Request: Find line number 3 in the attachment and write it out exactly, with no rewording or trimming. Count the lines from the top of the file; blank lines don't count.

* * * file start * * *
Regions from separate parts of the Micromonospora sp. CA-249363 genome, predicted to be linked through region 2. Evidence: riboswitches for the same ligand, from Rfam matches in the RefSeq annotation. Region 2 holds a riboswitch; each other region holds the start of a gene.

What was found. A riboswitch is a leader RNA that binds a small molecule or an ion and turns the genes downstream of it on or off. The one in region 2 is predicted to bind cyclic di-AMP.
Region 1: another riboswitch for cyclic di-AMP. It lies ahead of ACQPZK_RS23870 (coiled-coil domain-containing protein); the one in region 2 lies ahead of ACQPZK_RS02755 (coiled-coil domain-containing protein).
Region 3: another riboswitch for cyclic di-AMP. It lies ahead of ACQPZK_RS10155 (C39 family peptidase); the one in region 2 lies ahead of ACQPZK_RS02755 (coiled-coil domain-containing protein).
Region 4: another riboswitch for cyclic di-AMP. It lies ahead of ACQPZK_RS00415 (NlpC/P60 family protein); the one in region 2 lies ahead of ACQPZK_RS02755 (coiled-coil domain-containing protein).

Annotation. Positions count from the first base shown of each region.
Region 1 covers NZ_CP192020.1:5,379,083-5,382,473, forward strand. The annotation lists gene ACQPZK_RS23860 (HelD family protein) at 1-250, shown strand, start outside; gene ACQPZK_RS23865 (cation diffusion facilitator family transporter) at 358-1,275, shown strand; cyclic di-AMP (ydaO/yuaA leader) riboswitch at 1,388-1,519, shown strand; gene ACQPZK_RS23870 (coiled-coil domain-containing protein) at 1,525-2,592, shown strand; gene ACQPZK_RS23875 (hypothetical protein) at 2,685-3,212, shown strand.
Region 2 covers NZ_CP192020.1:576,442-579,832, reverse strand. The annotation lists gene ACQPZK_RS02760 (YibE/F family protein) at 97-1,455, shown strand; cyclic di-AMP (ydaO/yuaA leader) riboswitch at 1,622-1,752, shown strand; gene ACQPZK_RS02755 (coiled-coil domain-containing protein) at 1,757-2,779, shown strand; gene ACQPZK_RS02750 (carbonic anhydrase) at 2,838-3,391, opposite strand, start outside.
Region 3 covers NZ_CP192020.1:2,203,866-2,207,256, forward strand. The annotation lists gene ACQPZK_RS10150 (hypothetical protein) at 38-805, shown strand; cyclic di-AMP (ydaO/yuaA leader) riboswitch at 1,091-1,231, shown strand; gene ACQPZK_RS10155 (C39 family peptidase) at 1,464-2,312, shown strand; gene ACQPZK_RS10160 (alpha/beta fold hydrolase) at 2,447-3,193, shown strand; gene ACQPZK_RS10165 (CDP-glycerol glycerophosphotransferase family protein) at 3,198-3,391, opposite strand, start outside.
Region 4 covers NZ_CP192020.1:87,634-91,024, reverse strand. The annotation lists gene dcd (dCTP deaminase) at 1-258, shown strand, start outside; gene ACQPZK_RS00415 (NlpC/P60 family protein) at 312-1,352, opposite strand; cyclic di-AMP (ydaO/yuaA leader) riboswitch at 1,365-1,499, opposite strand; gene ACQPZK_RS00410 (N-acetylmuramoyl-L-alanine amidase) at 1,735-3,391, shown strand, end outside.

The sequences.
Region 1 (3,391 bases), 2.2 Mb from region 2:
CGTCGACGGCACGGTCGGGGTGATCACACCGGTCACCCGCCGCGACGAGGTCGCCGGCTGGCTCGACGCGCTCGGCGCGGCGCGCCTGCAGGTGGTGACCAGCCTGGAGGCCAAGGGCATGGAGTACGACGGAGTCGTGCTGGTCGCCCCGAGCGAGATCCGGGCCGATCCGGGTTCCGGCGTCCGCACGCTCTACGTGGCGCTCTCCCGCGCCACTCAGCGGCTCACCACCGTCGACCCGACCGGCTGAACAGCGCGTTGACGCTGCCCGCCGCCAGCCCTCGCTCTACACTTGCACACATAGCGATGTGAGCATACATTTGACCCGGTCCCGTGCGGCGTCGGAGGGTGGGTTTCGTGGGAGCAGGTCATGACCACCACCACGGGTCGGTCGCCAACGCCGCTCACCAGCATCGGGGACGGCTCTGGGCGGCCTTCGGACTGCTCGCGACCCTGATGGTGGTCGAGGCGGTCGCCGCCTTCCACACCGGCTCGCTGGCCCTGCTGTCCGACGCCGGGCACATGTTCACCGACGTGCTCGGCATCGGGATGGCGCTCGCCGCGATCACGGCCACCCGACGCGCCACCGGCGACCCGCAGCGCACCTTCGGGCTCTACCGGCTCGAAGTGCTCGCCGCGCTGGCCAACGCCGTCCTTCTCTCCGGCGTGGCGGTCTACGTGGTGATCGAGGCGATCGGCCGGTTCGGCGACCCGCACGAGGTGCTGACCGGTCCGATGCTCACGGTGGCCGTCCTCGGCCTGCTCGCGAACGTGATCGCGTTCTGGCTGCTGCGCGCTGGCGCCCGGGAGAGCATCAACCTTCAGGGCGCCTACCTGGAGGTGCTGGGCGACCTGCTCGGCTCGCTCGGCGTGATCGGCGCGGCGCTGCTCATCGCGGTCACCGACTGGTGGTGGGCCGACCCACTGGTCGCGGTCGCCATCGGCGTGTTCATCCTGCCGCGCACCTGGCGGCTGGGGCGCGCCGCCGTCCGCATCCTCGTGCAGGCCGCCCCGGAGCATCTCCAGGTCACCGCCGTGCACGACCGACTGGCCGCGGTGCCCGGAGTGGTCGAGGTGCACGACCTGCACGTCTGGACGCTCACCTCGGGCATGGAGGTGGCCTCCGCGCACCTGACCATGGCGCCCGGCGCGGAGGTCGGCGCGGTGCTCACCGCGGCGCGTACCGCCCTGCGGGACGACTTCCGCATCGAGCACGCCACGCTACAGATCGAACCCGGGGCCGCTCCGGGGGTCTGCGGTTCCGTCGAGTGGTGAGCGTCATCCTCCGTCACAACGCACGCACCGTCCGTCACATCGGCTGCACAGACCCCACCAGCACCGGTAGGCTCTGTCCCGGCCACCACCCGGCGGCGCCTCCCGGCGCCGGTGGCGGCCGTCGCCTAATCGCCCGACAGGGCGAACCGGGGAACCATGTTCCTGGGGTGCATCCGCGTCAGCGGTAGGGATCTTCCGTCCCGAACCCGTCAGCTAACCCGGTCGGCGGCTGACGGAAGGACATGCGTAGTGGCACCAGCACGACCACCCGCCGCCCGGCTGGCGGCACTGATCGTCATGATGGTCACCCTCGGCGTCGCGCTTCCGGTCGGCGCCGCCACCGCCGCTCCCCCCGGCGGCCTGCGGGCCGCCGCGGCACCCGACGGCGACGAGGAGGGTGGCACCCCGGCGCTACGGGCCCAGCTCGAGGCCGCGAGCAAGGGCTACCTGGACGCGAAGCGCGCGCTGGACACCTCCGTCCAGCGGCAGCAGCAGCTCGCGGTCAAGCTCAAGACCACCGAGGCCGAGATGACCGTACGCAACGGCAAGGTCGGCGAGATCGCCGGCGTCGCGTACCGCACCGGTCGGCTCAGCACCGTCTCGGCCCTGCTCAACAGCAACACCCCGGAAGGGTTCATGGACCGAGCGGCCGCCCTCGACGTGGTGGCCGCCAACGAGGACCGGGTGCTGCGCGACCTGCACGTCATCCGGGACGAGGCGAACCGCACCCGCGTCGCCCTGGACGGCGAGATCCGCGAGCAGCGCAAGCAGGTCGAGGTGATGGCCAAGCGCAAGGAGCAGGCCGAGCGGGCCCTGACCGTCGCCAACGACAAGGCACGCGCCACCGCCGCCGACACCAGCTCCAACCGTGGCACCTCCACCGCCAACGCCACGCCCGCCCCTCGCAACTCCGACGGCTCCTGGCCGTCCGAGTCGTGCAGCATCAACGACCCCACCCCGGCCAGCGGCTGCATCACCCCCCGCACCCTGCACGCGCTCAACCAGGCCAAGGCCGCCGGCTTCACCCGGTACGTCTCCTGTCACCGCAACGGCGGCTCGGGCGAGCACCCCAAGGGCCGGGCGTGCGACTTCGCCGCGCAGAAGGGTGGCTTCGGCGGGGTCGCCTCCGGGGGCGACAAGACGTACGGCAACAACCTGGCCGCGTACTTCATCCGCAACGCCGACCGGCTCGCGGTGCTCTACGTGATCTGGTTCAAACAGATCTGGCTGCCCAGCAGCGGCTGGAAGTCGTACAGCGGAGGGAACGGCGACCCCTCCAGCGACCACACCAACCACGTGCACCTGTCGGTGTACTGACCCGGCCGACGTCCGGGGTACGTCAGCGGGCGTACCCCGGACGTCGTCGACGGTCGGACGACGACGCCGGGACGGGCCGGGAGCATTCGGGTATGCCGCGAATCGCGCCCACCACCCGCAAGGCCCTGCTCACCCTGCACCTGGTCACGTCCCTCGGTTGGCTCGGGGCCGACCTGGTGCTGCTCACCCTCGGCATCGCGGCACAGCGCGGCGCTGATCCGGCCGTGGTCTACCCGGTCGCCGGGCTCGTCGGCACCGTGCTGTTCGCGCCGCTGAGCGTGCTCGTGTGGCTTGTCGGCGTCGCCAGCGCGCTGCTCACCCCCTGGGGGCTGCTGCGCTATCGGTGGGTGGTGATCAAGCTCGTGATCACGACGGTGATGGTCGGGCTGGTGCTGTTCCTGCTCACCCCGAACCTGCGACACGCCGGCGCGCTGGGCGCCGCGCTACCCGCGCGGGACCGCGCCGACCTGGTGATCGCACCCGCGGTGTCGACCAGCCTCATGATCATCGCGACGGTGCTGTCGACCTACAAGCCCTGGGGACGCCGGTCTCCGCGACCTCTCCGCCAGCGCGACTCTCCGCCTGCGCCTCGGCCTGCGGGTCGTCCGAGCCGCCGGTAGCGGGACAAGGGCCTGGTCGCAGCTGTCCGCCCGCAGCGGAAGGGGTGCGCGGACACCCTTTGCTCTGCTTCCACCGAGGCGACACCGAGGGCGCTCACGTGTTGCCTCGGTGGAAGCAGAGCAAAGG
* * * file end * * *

Region 1: another riboswitch for cyclic di-AMP. It lies ahead of ACQPZK_RS23870 (coiled-coil domain-containing protein); the one in region 2 lies ahead of ACQPZK_RS02755 (coiled-coil domain-containing protein).